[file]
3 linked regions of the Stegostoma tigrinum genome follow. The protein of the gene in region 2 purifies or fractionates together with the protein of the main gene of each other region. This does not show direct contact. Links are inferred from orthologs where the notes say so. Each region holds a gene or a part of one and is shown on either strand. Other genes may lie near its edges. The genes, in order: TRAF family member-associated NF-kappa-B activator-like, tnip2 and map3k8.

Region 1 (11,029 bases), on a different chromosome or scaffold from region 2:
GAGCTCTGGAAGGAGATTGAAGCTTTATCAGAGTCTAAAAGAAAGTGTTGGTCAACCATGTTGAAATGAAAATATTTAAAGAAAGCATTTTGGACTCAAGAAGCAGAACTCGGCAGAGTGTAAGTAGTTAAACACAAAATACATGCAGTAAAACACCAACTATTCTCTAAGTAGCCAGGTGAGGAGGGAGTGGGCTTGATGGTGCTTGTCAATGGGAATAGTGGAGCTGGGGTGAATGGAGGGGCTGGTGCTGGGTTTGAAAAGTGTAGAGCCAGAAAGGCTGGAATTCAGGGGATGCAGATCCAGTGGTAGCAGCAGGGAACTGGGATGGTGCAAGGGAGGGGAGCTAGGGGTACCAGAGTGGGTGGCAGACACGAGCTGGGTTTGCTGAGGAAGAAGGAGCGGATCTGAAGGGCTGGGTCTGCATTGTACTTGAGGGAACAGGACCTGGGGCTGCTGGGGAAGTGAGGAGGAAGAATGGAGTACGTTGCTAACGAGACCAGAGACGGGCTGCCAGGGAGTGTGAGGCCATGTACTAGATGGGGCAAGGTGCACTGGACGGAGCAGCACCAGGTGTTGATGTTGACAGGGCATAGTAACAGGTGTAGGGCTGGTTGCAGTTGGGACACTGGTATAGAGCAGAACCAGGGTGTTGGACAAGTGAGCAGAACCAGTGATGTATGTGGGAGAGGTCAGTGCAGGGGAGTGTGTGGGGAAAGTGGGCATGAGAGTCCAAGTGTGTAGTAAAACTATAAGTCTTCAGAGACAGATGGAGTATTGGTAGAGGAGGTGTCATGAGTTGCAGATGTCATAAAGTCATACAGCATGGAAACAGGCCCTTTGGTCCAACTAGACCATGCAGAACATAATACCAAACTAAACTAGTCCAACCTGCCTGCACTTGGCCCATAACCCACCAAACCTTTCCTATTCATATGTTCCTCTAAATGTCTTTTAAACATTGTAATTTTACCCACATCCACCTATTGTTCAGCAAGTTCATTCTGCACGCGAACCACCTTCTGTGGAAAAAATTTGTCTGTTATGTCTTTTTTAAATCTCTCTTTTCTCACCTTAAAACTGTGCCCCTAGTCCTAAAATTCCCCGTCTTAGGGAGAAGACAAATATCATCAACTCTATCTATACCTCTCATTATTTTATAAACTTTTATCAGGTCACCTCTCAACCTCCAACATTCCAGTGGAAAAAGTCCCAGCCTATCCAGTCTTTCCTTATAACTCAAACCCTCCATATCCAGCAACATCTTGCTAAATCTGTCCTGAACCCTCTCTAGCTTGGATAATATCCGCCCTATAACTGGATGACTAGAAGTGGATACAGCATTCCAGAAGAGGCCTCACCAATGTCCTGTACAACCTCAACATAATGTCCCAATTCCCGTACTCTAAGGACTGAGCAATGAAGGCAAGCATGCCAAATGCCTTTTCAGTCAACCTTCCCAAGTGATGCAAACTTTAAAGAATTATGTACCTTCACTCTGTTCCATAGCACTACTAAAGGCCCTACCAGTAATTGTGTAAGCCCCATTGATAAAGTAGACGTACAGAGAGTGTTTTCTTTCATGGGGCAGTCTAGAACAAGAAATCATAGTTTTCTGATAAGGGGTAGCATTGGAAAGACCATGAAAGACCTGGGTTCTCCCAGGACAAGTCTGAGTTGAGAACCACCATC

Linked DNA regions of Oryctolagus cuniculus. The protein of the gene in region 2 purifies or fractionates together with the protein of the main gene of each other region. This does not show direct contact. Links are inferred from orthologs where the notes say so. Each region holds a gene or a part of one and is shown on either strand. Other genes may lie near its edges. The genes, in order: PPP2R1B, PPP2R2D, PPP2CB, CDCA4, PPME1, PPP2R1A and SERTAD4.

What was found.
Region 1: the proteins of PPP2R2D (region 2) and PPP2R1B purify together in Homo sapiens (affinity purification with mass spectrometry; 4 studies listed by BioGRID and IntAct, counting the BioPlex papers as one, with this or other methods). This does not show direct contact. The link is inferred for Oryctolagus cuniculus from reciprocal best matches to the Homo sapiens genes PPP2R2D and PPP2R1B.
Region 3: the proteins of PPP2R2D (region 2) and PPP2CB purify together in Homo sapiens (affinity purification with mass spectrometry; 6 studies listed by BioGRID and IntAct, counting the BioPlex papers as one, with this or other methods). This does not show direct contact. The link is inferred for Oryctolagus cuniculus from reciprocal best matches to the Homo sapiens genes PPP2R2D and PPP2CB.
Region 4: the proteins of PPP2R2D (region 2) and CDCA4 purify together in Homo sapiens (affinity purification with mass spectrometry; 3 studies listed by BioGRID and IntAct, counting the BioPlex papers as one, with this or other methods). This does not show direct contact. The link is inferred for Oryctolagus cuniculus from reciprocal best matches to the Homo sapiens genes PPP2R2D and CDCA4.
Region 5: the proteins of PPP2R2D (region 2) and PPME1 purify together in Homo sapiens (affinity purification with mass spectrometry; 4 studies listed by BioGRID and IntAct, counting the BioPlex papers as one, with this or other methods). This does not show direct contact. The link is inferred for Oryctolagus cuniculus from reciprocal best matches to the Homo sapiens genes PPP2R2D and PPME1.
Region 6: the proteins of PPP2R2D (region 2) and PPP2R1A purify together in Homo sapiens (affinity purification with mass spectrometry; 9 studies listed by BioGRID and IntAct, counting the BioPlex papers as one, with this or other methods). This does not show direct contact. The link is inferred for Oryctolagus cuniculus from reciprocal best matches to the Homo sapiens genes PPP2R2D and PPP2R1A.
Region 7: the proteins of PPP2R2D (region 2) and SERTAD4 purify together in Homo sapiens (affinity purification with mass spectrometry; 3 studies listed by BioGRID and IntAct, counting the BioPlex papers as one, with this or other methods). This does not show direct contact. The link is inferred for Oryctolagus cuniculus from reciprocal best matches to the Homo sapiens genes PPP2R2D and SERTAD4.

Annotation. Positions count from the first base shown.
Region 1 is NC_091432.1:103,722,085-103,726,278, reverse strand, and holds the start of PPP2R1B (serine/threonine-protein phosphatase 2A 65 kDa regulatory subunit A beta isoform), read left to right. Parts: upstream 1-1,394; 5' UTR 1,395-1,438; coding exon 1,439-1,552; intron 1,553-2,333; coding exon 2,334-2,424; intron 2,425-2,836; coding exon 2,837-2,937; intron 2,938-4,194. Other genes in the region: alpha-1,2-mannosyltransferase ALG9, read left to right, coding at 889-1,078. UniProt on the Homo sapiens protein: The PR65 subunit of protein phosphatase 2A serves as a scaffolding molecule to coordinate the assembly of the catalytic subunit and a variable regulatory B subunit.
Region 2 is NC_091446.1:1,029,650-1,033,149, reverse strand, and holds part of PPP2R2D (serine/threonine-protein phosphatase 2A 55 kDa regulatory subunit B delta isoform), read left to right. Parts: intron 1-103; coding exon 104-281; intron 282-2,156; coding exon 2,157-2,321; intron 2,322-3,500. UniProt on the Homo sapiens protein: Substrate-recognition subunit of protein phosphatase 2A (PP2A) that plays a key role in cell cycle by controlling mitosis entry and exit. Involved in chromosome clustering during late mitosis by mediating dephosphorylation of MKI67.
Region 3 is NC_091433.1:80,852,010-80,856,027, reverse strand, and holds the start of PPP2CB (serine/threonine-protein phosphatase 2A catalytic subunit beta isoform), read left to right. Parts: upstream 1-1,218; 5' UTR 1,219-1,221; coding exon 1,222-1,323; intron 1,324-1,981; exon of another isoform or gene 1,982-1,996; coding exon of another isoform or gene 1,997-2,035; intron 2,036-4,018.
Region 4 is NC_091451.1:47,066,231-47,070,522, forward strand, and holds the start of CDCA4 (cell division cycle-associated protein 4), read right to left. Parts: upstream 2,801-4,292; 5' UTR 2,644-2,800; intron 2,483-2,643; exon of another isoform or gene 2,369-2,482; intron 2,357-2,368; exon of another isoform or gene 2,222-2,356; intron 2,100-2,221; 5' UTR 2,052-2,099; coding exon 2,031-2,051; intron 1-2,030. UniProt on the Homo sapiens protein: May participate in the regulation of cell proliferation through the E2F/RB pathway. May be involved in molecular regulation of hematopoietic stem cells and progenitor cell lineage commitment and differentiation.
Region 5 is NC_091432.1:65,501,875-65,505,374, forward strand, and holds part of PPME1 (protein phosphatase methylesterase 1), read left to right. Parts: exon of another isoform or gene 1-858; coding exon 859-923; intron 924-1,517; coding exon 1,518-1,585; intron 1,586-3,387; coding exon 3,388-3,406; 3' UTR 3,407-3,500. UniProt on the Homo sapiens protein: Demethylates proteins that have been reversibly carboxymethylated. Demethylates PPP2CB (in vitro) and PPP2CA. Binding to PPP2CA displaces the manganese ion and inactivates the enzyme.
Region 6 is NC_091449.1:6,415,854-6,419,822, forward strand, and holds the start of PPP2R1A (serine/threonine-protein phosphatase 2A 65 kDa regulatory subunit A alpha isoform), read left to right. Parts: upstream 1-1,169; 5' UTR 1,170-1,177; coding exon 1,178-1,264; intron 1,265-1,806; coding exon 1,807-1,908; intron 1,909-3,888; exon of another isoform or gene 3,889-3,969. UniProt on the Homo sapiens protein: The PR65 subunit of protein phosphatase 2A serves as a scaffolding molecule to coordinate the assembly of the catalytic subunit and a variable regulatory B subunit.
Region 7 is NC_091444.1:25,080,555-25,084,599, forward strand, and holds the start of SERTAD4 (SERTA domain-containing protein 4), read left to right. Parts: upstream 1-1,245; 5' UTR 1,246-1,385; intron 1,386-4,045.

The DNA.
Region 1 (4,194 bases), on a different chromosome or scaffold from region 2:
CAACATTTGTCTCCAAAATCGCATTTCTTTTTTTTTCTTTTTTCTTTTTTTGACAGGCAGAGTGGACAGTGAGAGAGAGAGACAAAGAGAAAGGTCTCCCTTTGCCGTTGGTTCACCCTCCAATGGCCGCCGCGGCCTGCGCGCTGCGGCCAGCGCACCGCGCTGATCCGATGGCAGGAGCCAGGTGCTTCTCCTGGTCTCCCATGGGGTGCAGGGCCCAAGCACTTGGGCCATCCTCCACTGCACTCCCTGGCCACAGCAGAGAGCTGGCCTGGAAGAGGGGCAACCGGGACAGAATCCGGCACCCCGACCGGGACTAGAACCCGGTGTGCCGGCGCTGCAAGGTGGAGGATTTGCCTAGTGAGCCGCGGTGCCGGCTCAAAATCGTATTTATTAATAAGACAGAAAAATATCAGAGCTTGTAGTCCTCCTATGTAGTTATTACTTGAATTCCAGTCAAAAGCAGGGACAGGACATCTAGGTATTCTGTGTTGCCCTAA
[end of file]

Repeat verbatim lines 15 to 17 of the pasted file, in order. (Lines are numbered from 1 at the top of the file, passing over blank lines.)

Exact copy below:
Region 3 is NC_091433.1:80,852,010-80,856,027, reverse strand, and holds the start of PPP2CB (serine/threonine-protein phosphatase 2A catalytic subunit beta isoform), read left to right. Parts: upstream 1-1,218; 5' UTR 1,219-1,221; coding exon 1,222-1,323; intron 1,324-1,981; exon of another isoform or gene 1,982-1,996; coding exon of another isoform or gene 1,997-2,035; intron 2,036-4,018.
Region 4 is NC_091451.1:47,066,231-47,070,522, forward strand, and holds the start of CDCA4 (cell division cycle-associated protein 4), read right to left. Parts: upstream 2,801-4,292; 5' UTR 2,644-2,800; intron 2,483-2,643; exon of another isoform or gene 2,369-2,482; intron 2,357-2,368; exon of another isoform or gene 2,222-2,356; intron 2,100-2,221; 5' UTR 2,052-2,099; coding exon 2,031-2,051; intron 1-2,030. UniProt on the Homo sapiens protein: May participate in the regulation of cell proliferation through the E2F/RB pathway. May be involved in molecular regulation of hematopoietic stem cells and progenitor cell lineage commitment and differentiation.
Region 5 is NC_091432.1:65,501,875-65,505,374, forward strand, and holds part of PPME1 (protein phosphatase methylesterase 1), read left to right. Parts: exon of another isoform or gene 1-858; coding exon 859-923; intron 924-1,517; coding exon 1,518-1,585; intron 1,586-3,387; coding exon 3,388-3,406; 3' UTR 3,407-3,500. UniProt on the Homo sapiens protein: Demethylates proteins that have been reversibly carboxymethylated. Demethylates PPP2CB (in vitro) and PPP2CA. Binding to PPP2CA displaces the manganese ion and inactivates the enzyme.